Kentucky’s coal production and employment both dropped during the third quarter of this year. The state’s eastern coalfields recorded the biggest loss.
From the second to third quarter of this year, Kentucky saw coal production drop 5 percent and shed 439 jobs. But the losses weren’t consistent across both ends of the state. Both production and jobs stayed nearly the same in Western Kentucky, while Eastern Kentucky recorded declines.
This report is the latest in a series that shows a negative trend in the state’s eastern coalfields. Coal mines have been shutting down or furloughing workers in record numbers…most recently, James River Coal announced it would close all of its mines in Eastern Kentucky, laying off 525 miners.
The weak demand for that region’s coal will likely continue. As Appalachian coal reserves get harder to reach, they’re more expensive to mine and new environmental regulations and inexpensive natural gas prices have prompted many utilities to switch away from burning coal.
The Tennessee Valley Authority has decided not to close a coal-fired power plant in western Kentucky. The nation’s largest utility was facing congressional pressure to keep open the Paradise Fossil Plant.
In a vote Thusday, the TVA's Board of Directors decided that one of the three units at the plant in Drakesboro will continue burning coal, while the other units will be converted to natural gas.
“It’s unnecessary and tragic that the Obama administration’s actions have forced utilities to discontinue coal operations at any of these units,” U.S. Senator Mitch McConnell (R-KY) said in a statement. “I fought hard to prevent these changes and fortunately one of the units will continue to burn coal, saving hundreds of jobs."
In his statement, McConnell also vowed to continue fighting what he called the Obama administration’s anti-coal agenda that threatens the livelihood of Kentuckians.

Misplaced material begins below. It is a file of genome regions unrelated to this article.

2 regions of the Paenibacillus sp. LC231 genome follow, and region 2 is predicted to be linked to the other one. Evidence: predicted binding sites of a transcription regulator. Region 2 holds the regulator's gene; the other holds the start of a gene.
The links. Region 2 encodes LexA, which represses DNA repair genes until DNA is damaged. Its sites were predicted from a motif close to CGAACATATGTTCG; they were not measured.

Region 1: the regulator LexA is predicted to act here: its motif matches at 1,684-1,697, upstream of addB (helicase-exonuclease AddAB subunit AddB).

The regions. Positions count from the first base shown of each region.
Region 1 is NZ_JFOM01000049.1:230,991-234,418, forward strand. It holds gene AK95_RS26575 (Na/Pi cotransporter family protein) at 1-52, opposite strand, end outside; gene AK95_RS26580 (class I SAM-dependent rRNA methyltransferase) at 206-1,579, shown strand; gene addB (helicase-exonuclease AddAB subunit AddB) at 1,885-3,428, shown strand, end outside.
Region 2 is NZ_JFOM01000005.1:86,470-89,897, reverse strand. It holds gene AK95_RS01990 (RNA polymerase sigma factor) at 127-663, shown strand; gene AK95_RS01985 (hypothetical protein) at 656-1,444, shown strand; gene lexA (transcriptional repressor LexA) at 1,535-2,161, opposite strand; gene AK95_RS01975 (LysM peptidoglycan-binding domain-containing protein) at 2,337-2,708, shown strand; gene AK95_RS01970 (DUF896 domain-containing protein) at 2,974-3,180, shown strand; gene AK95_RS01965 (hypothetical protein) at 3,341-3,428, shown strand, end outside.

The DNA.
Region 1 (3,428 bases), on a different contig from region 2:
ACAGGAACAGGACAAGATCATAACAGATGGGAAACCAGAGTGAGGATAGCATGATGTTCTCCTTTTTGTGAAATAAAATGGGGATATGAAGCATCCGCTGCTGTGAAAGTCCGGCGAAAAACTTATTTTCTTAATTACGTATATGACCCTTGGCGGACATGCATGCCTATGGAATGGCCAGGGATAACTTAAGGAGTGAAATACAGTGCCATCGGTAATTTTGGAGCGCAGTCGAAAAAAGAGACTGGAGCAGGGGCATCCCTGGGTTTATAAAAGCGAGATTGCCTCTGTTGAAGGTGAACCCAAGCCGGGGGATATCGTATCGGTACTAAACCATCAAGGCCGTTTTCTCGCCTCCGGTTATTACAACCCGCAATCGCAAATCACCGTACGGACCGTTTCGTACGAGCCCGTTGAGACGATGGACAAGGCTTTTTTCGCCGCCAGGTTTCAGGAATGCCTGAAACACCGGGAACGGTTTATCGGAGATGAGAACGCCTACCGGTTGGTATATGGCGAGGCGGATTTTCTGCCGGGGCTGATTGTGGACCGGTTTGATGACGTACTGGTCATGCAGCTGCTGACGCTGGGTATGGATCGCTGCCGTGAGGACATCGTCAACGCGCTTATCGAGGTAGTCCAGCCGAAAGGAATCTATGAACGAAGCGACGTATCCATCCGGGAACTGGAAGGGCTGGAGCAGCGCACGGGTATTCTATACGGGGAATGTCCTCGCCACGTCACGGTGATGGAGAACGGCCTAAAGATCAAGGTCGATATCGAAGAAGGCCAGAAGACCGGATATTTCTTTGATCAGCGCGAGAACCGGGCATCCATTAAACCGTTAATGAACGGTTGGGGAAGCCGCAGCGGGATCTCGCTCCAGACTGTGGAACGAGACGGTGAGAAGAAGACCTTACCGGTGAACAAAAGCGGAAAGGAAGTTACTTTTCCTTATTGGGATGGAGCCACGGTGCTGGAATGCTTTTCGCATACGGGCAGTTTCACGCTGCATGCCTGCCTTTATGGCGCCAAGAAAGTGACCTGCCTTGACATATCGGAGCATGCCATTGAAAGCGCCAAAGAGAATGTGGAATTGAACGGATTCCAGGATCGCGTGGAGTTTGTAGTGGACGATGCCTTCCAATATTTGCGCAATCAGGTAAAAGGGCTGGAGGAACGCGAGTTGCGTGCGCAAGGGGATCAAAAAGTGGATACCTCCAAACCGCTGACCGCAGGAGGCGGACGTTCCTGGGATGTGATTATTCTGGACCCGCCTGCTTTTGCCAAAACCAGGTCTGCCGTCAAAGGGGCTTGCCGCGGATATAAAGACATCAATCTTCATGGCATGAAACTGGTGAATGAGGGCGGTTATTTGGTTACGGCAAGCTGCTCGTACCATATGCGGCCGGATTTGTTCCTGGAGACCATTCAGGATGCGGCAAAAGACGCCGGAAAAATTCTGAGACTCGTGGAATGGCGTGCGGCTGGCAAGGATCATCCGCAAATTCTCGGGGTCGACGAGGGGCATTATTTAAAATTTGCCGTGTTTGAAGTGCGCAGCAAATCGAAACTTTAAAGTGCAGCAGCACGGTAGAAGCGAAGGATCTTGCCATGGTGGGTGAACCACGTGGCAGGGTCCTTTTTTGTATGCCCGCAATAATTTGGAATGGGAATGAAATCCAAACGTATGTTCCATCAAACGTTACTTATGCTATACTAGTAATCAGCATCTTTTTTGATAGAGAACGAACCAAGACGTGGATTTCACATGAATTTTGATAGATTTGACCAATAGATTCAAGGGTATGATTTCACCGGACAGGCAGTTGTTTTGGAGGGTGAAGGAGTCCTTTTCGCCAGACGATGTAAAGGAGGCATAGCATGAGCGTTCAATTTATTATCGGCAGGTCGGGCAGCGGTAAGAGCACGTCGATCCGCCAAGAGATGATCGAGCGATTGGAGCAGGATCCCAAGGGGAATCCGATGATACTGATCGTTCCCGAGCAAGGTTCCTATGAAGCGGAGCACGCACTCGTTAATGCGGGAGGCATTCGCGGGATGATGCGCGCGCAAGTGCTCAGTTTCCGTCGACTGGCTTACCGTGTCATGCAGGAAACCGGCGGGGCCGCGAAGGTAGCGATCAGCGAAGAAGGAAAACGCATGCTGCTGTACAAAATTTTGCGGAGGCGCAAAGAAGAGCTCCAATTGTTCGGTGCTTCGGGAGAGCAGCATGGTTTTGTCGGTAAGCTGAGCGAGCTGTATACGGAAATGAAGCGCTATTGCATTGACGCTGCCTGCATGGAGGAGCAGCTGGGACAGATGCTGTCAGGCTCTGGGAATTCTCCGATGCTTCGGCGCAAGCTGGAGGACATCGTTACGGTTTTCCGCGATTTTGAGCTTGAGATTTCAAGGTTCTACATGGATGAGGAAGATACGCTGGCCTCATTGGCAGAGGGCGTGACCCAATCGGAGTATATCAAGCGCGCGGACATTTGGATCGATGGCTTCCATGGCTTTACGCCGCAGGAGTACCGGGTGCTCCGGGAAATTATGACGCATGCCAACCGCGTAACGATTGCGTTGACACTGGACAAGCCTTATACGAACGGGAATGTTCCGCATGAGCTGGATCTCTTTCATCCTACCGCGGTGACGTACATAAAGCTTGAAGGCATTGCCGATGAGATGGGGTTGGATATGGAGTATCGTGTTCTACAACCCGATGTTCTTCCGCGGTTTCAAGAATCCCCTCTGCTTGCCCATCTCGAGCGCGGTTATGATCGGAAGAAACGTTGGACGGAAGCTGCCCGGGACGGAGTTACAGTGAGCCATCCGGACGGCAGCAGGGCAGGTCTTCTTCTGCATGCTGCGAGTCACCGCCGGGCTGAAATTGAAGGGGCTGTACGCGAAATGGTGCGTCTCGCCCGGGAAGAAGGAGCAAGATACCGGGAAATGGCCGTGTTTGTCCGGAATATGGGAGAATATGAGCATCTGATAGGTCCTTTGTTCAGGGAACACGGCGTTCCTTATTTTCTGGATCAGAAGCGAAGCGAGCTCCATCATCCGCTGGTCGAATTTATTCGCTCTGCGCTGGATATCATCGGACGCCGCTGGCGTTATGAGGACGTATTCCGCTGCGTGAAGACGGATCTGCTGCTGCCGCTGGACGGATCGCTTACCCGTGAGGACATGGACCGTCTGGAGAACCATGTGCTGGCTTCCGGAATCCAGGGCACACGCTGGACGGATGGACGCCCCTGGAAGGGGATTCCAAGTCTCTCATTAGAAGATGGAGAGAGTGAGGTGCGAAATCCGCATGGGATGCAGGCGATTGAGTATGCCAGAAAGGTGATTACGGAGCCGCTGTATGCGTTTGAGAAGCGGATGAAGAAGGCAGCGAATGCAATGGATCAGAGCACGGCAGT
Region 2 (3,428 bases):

In a meeting last month with McConnell, TVA President Bill Johnson said several factors, including the current regulatory environment, forced the utility to review the future of the Paradise Fossil Plant. McConnell responded that Muhlenberg County couldn’t take anymore hits, given the upcoming retirement of Kentucky Utilities’ Green River plant in 2016.
Democrat Alison Grimes has joined Senate Republican Leader Mitch McConnell in urging the Tennessee Valley Authority to keep a coal-fired generating plant operating in Muhlenberg County.
Grimes, who is running for McConnell's Senate seat, said in a statement that an upgrade would bring the Paradise Fossil Plant at Drakesboro into compliance with federal standards, while closure would have a devastating economic impact.
McConnell met with Tennessee Valley Authority President William Johnson last week to seek continued operation of the generating plant. TVA is considering whether it should add new emission controls to two coal-fired units that date back to the late 1950s, build a new generating plant powered by natural gas, or take no action.
TVA said in a statement last week that officials are "evaluating all options."
For Democrats running in coal-producing states like Kentucky and West Virginia, the Environmental Protection Agency's new limits on greenhouse gas emissions from coal-fired power plants provide a carboniferous chance to demonstrate independence from President Obama.
Those Democrats will probably take advantage of every chance they get to separate themselves from the president in voters' minds, since their Republican opponents will be working overtime to portray them as reliable Obama votes if they're elected to Congress.